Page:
Author Topic: Releasing 911 calls to the public and other "private" information...  (Read 3473 times)

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VltGrantham

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I briefly caught a segment while flipping through channels yesterday of Demi Moore's breakdown and the 911 call that was played over the air.

Am I the only one who thinks this is an unnecessary, rude, invasion of privacy?  I don't care if the person is a public figure, I just find this exceedingly rude and insensitive.  When my former-FIL passed away from a sudden massive heart attack, I would have felt the same if the 911 call of that night had been opened to the masses as well.  I remember when Brittany Murphy passed away and that 911 call was released as well.

I just don't understand why some things are really any of our business.  This is a completely different scenario, but it's stuff like this and the love-child of Arnold Schwarznegger or the divorce dealings of Newt Gingrich that make me crazy.  I can understand if it somehow includes the defrauding of the government or breaking a criminal law, etc., but I do get tired of media and the feeding frenzy that follows information like this.

I understand that these people choose to live public lives, but I sincerely doubt that there are many people in this day and age who don't have at least one, if not more, skeleton in the closet that they would not be pleased to have revealed because someone, somewhere, decided that it was their business.  I do not understand why stars, government officials, and other public figures cannot be afforded some measure of privacy if only out of a respect for someone's private life.

LadyL

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Re: Releasing 911 calls to the public and other "private" information...
« Reply #1 on: January 30, 2012, 02:03:29 PM »
"I do not understand why stars, government officials, and other public figures cannot be afforded some measure of privacy if only out of a respect for someone's private life."

I don't think any people in those positions have a reasonable expectation of privacy due to the nature of the career they have chosen.

The public release of 911 calls is in many places a matter of state law. Journalistic ethics are another thing altogether. This article pretty much sums up my views on the matter:
http://www.creators.com/opinion/connie-schultz/broadcasting-911-calls-is-crucial-sometimes.html

Outdoor Girl

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Re: Releasing 911 calls to the public and other "private" information...
« Reply #2 on: January 30, 2012, 02:09:53 PM »
I agree.  I don't understand how it can be legal to release a 911 recording without the person involved's consent.  And I'm sure Demi didn't consent.

If releasing the call to the public serves some greater purpose, like recognizing the voice of a bomber (in the link LadyL posted), fine.  Or if the recordings are used in training of 911 dispatchers of what to do or what not to do, fine.  But whole sale public release?  No.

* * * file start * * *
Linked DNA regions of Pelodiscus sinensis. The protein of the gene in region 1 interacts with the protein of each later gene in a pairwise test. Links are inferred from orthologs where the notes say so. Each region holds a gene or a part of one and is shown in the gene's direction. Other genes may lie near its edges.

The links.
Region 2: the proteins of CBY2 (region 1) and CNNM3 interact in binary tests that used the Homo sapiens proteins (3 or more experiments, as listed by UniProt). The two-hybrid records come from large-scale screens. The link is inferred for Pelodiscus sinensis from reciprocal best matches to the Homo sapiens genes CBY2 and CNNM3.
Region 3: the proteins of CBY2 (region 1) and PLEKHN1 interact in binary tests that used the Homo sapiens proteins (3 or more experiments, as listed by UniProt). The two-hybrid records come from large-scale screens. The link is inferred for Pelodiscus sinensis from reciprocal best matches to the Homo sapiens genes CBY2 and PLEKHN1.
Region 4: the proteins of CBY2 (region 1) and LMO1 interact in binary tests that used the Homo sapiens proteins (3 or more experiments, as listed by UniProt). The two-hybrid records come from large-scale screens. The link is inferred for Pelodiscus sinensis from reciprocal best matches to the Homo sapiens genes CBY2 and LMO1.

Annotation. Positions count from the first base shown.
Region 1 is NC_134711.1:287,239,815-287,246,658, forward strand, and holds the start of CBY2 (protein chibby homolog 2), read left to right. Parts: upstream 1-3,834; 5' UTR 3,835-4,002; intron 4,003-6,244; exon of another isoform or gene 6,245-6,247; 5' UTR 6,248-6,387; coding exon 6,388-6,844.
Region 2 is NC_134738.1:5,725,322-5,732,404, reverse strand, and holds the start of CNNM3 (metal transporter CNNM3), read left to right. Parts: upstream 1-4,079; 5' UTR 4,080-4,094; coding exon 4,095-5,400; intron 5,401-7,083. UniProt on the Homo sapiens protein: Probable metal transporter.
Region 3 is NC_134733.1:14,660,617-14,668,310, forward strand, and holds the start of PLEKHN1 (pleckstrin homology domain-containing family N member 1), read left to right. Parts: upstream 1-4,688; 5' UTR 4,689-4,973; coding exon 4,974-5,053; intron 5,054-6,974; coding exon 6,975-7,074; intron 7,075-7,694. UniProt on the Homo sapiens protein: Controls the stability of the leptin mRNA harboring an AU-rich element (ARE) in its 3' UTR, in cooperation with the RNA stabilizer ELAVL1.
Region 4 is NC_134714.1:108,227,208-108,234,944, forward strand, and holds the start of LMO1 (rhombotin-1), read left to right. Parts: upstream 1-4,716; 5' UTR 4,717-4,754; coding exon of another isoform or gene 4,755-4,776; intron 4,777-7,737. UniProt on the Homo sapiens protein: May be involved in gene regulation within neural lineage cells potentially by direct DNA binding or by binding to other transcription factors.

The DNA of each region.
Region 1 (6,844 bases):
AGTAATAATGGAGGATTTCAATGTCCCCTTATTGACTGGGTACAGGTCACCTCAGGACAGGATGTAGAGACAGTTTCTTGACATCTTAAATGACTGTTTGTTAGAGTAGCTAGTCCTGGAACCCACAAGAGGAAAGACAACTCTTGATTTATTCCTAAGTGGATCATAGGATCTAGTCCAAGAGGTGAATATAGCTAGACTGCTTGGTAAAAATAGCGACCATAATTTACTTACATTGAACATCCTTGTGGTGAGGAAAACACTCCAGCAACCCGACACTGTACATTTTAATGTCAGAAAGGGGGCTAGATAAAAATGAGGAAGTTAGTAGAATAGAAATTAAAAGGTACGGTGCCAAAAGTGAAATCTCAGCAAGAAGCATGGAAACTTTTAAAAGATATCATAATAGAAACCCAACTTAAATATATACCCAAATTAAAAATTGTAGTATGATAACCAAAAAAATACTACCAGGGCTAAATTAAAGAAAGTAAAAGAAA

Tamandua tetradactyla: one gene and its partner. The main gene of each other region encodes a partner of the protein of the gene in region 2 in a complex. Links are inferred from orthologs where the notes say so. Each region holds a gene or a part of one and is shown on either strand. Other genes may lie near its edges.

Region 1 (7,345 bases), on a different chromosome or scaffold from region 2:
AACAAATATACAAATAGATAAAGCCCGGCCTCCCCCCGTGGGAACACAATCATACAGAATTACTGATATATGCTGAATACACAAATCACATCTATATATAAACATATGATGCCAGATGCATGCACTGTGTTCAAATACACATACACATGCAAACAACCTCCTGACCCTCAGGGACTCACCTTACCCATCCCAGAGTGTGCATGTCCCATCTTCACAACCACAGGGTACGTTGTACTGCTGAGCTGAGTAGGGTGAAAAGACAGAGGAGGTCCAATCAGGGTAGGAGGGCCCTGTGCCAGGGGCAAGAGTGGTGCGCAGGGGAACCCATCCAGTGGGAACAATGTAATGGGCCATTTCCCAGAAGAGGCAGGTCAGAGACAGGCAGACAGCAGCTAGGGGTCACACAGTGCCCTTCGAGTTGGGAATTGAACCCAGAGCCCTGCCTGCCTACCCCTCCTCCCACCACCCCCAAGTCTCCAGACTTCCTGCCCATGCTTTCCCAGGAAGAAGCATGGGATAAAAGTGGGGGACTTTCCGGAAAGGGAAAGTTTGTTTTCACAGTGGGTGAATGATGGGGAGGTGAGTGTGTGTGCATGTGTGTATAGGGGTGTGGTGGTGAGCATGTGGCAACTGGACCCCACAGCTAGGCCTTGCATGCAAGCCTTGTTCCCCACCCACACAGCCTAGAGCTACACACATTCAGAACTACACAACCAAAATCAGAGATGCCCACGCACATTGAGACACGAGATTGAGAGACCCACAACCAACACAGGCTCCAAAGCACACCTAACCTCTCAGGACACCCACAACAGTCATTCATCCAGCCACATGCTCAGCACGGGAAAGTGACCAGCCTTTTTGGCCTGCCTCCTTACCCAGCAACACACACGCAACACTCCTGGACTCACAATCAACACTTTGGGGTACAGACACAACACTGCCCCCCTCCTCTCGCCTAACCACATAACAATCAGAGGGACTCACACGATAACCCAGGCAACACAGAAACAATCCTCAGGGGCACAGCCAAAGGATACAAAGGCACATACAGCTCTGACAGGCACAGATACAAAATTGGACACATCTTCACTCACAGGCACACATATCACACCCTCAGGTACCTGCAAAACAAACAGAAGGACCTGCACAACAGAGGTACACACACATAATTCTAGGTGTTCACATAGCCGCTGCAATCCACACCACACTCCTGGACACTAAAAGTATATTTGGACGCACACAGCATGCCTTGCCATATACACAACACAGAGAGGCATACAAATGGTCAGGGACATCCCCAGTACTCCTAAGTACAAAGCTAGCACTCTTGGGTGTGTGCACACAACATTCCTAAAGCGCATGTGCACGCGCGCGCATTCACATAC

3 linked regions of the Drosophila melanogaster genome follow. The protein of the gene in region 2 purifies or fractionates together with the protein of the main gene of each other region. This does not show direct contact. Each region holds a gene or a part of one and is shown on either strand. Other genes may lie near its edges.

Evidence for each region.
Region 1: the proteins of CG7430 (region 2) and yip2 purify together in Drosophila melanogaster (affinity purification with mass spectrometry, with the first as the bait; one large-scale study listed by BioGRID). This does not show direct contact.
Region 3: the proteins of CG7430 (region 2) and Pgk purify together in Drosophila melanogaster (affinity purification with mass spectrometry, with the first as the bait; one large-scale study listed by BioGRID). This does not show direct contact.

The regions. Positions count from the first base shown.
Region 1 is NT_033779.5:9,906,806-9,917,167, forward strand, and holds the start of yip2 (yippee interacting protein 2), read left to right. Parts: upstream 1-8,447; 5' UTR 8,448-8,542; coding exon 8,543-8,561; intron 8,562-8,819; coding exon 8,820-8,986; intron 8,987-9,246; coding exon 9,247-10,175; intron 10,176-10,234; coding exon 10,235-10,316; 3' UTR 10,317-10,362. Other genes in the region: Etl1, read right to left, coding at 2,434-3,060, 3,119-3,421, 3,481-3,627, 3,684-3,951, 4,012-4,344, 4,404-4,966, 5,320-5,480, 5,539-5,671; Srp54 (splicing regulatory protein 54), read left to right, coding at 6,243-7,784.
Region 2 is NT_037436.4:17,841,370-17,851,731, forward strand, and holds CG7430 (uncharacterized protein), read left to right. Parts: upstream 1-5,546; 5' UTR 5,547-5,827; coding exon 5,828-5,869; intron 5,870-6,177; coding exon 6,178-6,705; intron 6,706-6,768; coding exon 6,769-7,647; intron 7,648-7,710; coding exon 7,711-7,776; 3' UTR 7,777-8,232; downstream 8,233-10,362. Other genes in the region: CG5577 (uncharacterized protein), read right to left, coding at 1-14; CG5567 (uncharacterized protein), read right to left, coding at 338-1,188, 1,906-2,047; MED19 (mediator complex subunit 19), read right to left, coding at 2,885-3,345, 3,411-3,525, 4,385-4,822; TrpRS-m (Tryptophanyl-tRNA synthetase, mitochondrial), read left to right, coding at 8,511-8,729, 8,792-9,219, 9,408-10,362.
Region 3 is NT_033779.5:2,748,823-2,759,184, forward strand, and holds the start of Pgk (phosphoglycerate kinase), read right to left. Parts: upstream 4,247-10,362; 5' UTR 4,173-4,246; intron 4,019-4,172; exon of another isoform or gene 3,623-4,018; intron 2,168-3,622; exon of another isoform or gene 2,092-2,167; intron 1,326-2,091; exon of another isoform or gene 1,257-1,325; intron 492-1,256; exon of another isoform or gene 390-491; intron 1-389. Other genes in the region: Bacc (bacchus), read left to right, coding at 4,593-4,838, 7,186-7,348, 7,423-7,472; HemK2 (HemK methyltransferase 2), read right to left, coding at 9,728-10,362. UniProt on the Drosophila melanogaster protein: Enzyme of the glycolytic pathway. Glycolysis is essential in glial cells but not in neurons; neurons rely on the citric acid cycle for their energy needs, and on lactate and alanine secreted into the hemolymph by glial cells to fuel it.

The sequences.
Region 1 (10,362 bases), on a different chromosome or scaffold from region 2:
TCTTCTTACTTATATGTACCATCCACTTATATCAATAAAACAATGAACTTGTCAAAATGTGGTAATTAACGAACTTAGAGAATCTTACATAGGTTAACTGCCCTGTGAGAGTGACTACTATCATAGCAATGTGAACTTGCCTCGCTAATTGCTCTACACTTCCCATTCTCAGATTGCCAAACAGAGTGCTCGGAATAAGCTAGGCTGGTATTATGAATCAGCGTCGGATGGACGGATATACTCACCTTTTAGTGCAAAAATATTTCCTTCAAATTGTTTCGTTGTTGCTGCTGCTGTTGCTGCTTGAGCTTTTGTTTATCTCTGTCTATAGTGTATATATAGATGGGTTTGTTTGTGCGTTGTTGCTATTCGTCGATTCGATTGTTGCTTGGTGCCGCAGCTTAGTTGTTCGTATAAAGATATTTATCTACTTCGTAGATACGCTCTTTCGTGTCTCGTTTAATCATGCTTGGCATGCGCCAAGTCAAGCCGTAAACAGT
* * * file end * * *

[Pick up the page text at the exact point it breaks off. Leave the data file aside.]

I don't like when they release booking photos of stars when they've been arrested, either.
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Rohanna

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Re: Releasing 911 calls to the public and other "private" information...
« Reply #3 on: January 30, 2012, 02:21:48 PM »
I've never understood why it's illegal for a nurse to look st a celebrity's file without "cause", even if they never say anything g about it- but releasing much of the same info on a 911 tape is expected?

Strange loopholes in the law.
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Sabbyfrog2

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Re: Releasing 911 calls to the public and other "private" information...
« Reply #4 on: January 30, 2012, 02:23:47 PM »
I actually agree with you OP. To me, being an actor/singer/sports star/etc... is a JOB. It doesn't make them any more or less special or less entitled to a reasonable amount of privacy than you or I. Do they expect to sacrifice a little privacy to be famous? Yes. It also comes with all the perks of being famous too (like not having to wait in line or ridiculous salaries) so I call it a fair trade off in a lot of ways. It's one thing to print thier photo taken on a public street and then printed in US Weekly, it's quite another to air something like that... there is a limit and I think this exeeds it.

WhiteTigerCub

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Re: Releasing 911 calls to the public and other "private" information...
« Reply #5 on: January 30, 2012, 02:43:26 PM »
I've never understood why it's illegal for a nurse to look st a celebrity's file without "cause", even if they never say anything g about it- but releasing much of the same info on a 911 tape is expected?

Strange loopholes in the law.

My mom was a 911 dispatcher, she was a public employee and as such, held to disclosure laws that stated the office she worked for was required to allow their records be open to the public so that people could see what their public money was being spent on. Since hospitals are privately owned, I think it makes sense to limit access on health records to a 'need to know' basis.

I think in this case, that journalistic ethics is getting pretty loose. They 'need to know' and release this information because it sells their story. :/
« Last Edit: January 30, 2012, 02:45:01 PM by WhiteTigerCub »

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NyaChan

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Re: Releasing 911 calls to the public and other "private" information...
« Reply #6 on: January 30, 2012, 02:46:44 PM »
I am actually taking a class on this right now & we just covered this topic :D  Unfortunately it is a law school class, so to be careful I guess I'll only say that while it does seem invasive to me in my personal opinion, there are reasons why it falls in to a category of information that can be released as far as the law is concerned.

mabelle

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Re: Releasing 911 calls to the public and other "private" information...
« Reply #7 on: January 30, 2012, 02:49:48 PM »
If the public weren't buying, the info wouldn't be selling...

Demi Moore is in a different 'class' than the politicians referenced - to my mind at least.The politicians are elected officials who campaign on image and platforms that include stuff like, "Family Values" and to find they are all-too-human and that their private behavior belies their words? That's totally fair game for journalists and pundits alike.

SisJackson

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Re: Releasing 911 calls to the public and other "private" information...
« Reply #8 on: January 30, 2012, 03:02:50 PM »